In Lebanon, Syrian refugees call for dignity and work

A refugee family stand outside their temporary home in an informal settlement, Bekaa Valley, Lebanon
A refugee family, who do not wish to be named, stand with Oxfam staff outside their temporary home in an informal settlement, Bekaa Valley, Lebanon

In almost five years Syria has become the epicenter of a massive humanitarian catastrophe, causing 4.6 million people to flee the country for their lives and 6.8 million more to be displaced internally.

Lebanon, a small country of just 4 million people, is welcoming over 1 million Syrian refugees but is struggling to cope in the face of inflation, pressure on public services and the wider economic effects of the conflict in neighboring Syria.

Hassan's story:

Hassan*, 34, fled his hometown of Deir Ezzor in Syria in April 2014. With his wife Rana*, 23, and their two children he has settled down in one of Lebanon’s many informal settlements. But for the last seven months the family of refugees have been unable to regularize their legal status in the country which introduced stricter regulations in January 2015 requiring all Syrians to pay 200 USD for an annual residency permits per person, and sign a pledge not to work, or to find a Lebanese sponsor.

Hassan can’t afford the permits and fears he will be arrested and deported.

"Life is not easy. I can’t get out of this settlement to look for a job and feed my family. I am stuck here," says Hassan.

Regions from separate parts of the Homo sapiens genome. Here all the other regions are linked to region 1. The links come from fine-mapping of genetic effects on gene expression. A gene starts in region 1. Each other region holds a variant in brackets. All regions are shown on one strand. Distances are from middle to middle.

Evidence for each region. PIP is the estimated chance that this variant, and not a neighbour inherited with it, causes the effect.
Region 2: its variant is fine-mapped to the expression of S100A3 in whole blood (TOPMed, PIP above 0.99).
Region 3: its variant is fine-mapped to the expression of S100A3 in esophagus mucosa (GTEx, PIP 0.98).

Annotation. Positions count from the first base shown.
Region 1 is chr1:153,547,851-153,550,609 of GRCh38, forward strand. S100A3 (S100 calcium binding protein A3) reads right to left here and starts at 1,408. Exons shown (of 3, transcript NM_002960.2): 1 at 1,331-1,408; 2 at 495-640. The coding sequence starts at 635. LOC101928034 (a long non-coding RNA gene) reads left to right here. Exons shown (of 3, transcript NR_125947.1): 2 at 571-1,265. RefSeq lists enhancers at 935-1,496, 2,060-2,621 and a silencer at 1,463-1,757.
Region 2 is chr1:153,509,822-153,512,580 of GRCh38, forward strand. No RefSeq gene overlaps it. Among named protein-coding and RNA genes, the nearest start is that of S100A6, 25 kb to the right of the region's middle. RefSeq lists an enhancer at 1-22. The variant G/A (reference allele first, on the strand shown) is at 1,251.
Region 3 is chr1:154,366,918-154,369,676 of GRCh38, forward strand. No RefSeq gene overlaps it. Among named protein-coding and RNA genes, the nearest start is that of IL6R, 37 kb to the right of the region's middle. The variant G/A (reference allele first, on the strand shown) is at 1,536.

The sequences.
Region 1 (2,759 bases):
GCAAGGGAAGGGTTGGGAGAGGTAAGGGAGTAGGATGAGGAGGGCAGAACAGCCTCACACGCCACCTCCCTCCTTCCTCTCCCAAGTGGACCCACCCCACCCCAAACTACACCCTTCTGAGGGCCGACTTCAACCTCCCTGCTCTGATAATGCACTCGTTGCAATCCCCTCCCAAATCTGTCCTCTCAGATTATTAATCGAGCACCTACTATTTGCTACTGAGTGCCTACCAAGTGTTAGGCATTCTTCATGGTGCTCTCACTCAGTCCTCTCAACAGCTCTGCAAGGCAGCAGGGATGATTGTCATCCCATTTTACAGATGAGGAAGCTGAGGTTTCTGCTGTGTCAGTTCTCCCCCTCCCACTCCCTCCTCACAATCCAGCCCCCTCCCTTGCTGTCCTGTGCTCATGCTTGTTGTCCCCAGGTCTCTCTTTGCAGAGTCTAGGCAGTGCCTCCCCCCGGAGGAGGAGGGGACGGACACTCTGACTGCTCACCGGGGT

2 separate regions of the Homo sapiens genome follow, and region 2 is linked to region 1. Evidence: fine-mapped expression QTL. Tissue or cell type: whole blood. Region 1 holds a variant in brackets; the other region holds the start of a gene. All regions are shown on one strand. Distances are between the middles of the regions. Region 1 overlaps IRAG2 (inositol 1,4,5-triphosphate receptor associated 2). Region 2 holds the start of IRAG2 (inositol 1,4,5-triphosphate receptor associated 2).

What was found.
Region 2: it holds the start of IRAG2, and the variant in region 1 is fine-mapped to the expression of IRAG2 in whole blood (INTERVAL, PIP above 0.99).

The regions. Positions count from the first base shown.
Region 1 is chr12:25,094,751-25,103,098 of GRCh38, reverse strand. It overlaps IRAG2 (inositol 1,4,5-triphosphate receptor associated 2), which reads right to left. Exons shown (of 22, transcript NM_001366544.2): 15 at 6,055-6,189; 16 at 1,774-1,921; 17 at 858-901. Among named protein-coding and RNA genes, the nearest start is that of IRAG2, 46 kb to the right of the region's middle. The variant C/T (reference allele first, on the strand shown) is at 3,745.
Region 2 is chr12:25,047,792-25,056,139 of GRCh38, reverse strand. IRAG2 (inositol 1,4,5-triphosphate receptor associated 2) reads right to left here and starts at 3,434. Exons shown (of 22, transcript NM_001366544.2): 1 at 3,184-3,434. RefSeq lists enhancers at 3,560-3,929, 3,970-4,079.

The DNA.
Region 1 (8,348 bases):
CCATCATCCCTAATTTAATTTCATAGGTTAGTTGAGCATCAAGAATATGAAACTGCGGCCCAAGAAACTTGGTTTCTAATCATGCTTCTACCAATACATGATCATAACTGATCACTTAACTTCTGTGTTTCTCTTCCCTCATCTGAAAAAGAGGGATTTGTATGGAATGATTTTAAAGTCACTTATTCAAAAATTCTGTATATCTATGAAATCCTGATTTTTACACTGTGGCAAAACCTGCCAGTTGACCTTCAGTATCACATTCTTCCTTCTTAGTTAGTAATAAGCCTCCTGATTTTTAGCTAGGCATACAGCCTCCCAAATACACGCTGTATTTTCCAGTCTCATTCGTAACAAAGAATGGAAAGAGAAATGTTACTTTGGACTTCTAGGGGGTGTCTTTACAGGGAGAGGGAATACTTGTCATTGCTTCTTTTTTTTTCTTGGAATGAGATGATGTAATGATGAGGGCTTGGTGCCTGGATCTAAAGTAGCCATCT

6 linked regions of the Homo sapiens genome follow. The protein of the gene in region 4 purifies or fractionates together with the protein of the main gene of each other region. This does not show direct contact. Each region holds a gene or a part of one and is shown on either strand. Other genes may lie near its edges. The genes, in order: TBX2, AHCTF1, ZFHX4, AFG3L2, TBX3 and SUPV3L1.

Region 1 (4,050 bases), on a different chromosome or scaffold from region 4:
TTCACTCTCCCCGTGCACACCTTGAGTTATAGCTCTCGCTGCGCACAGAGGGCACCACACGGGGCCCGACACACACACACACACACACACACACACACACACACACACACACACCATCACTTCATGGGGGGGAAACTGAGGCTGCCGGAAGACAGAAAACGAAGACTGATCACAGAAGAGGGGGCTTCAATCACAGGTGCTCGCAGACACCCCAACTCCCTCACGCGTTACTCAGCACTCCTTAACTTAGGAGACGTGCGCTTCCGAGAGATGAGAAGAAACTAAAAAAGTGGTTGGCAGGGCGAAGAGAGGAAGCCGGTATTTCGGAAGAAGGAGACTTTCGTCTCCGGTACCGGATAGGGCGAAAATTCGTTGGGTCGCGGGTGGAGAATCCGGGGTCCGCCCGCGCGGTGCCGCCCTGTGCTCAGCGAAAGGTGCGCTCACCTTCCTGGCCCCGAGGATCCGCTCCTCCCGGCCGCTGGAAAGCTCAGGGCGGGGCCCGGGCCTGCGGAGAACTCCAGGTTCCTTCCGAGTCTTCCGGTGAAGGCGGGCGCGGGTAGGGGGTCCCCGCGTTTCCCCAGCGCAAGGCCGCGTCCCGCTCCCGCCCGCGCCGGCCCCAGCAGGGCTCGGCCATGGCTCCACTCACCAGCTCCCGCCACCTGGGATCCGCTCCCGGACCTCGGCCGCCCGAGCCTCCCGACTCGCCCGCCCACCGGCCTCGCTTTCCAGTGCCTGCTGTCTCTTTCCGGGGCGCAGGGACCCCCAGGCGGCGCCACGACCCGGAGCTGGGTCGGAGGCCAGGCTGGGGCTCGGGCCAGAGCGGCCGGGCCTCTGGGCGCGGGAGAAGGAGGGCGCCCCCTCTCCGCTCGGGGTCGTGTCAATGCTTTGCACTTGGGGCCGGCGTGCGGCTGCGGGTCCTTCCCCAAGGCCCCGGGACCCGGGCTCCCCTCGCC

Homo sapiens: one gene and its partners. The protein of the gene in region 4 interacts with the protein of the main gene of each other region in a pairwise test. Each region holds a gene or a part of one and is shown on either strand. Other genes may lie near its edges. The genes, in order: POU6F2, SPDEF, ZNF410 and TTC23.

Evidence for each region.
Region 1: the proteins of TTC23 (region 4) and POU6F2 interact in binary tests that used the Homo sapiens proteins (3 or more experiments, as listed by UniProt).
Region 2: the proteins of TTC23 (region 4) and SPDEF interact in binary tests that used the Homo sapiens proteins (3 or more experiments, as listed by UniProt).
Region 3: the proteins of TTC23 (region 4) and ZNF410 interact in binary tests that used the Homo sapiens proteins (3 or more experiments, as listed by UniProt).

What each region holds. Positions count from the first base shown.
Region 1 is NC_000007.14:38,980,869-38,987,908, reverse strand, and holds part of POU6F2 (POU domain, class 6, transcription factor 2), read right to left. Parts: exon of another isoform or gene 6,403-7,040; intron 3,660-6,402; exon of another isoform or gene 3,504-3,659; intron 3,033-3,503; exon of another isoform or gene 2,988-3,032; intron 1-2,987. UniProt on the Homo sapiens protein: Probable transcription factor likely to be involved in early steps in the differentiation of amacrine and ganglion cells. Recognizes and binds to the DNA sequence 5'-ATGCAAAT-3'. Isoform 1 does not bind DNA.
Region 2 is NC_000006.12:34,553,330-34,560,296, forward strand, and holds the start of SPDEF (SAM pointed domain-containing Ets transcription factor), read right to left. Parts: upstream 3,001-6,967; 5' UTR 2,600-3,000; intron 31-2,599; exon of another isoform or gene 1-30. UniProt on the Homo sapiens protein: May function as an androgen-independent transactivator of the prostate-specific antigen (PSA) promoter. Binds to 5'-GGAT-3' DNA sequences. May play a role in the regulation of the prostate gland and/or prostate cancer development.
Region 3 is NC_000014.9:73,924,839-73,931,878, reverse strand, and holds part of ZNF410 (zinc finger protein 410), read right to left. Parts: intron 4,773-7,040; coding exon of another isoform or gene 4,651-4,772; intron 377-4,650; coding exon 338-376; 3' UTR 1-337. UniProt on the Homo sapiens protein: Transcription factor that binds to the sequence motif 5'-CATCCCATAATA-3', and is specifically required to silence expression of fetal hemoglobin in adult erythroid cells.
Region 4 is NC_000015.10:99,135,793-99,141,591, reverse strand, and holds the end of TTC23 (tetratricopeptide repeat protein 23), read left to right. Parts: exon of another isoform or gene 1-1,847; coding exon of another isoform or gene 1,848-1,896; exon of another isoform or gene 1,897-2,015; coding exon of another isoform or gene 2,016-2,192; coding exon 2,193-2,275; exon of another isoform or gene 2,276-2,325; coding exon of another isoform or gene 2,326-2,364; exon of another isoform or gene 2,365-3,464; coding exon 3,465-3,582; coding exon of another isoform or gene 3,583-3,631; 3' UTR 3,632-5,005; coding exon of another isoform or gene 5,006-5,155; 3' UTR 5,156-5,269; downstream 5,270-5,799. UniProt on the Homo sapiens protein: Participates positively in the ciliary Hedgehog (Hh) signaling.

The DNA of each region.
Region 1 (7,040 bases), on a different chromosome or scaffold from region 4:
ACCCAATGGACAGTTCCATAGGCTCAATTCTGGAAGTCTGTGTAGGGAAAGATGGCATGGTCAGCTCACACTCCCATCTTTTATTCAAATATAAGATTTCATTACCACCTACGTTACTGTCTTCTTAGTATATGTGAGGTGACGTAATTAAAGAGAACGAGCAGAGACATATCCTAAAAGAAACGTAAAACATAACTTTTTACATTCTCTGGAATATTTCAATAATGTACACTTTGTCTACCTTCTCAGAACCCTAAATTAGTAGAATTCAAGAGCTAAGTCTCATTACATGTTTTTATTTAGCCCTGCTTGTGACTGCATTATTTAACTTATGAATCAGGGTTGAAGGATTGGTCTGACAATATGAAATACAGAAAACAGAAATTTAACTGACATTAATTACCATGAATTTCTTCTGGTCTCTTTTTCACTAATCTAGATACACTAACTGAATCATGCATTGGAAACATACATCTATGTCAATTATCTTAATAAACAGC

"I worry every minute that I will be arrested and deported. My children are very young and need special care. I have to work to buy milk, food, and fuel," he adds sitting in his very modest yet clean and well organized tent.

With little humanitarian aid available, Hassan says he now faces a growing list of debts.

"I don’t work because I don’t have a residency permit. I owe more than 1,000 USD. How will I manage to pay this money back?" says Hassan, while his two children, Mohammad, 5, and Rana, 2, play in the muddy camp. 

Other refugees who live in the same settlement in the Bekaa valley made the difficult decision to find a sponsor, to be able to work, but at a high cost. "My neighbours who found sponsors were abused, blackmailed, and exploited. I want to work with dignity. I am ready to do anything, but I refuse exploitation. My only hope is to get out of Lebanon, to get somewhere where I can educate my children and prepare them for a better future," Hassan said.

Oxfam's work in Lebanon

Oxfam has been providing adequate access to water and sanitation to Syrian refugees in the Bekaa valley, in Lebanon, raising awareness of their rights as refugees, the importance of registration and helping them access much needed health and legal services.

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We are calling for urgent and immediate action by the international community to deal with this deepening crisis and help alleviate the suffering. This should involve fully funding the aid response, offering a safe haven to refugees including through resettlement of a fair share of the refugee population, halting the transfer of arms and ammunition, and reviving concerted efforts towards a resolution of the crisis, however difficult it may be.

*Names changed for protection reasons.